Pitt’s popularity blossomed following a series of one-reeler comedies produced by Universal. She earned her first lead role in a feature-length film in King Vidor’s 1919 silent film comedy Better Times. She followed that role up with a performance in 1920s Heart of Twenty. That same year, she married her first husband, Tom Gallery. Not only did these two young lovebirds both appear in Heart of Twenty, but they went on to appear in three more films together, 1921s Bright Eyes and Patsy and 1922s A Daughter of Luxury.

She Was A Queen Of Comedy

Pitts achieved peak fame in the early 30s. During this time, she frequently could be seen in B-movies and comedy shorts while teaming up with Thelma Todd. She played accompanying roles in numerous films, and her stock persona consisted of a fretful, worried, and flustered spinster.

This character made her instantly identifiable by her critics and fans, and virtually overnight she had become a household name. She was so iconic that her likeness was even frequently imitated in cartoons and other movies.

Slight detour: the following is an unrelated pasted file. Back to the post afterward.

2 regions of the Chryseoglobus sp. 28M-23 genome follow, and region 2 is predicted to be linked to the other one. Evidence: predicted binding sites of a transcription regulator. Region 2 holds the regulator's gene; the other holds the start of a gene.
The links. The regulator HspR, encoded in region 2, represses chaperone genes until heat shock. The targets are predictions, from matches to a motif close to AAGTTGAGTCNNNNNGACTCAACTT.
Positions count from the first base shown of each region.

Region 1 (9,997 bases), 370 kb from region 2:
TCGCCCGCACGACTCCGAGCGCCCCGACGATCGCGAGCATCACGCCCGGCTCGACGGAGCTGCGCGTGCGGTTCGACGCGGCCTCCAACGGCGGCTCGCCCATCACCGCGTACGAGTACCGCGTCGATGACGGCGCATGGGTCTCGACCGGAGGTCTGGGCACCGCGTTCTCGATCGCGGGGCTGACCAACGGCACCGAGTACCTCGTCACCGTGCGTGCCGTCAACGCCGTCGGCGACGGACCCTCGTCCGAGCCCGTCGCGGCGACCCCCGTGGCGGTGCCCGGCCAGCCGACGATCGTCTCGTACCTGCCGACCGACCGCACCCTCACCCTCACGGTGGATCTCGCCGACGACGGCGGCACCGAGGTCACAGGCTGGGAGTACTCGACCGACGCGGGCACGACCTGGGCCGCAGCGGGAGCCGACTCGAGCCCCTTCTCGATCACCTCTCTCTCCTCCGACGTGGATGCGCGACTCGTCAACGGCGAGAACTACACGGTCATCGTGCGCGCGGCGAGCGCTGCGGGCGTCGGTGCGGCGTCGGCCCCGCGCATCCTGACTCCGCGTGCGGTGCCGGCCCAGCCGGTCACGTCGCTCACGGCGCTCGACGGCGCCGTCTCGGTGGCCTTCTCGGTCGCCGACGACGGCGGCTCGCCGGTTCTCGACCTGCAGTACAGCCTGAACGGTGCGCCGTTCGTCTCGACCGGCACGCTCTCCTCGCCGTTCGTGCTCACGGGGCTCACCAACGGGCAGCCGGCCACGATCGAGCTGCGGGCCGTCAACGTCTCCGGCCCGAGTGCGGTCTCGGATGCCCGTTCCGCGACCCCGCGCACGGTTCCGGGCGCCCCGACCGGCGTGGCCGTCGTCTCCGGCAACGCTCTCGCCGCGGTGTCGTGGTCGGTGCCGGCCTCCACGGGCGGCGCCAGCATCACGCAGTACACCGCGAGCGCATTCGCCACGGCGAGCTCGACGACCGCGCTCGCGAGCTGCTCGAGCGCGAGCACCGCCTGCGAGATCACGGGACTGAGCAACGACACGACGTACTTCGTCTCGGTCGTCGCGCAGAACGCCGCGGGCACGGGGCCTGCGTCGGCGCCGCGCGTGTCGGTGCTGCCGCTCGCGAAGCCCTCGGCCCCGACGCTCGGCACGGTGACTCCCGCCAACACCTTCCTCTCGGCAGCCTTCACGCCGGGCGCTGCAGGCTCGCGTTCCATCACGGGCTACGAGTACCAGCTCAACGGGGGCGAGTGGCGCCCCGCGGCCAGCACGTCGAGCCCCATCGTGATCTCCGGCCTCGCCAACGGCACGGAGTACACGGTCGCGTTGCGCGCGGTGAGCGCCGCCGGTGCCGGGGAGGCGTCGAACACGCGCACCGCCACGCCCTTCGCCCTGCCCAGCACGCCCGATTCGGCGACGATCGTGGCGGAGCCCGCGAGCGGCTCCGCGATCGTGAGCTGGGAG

Pitts went to star in several Hal Roach short films and feature-length movies, often joining forces with Thelma Todd as a duo of trouble-prone working girls. Over at Universal, Pitts co-starred in a series of several popular feature-length comedy films opposite Slim Summerville. Transitioning between comedy shorts and features, by the advent of the talkie, Pitts became known for being a specialist in comedic roles.

She Shined In Dramatic Roles

Pitts had many hidden talents – one of those being her adeptness at performing in dramatic roles. She was given the most significant tragic role of her acting career when she appeared in Erich von Stroheim’s 1924 7 ½ hour psychological drama film Greed.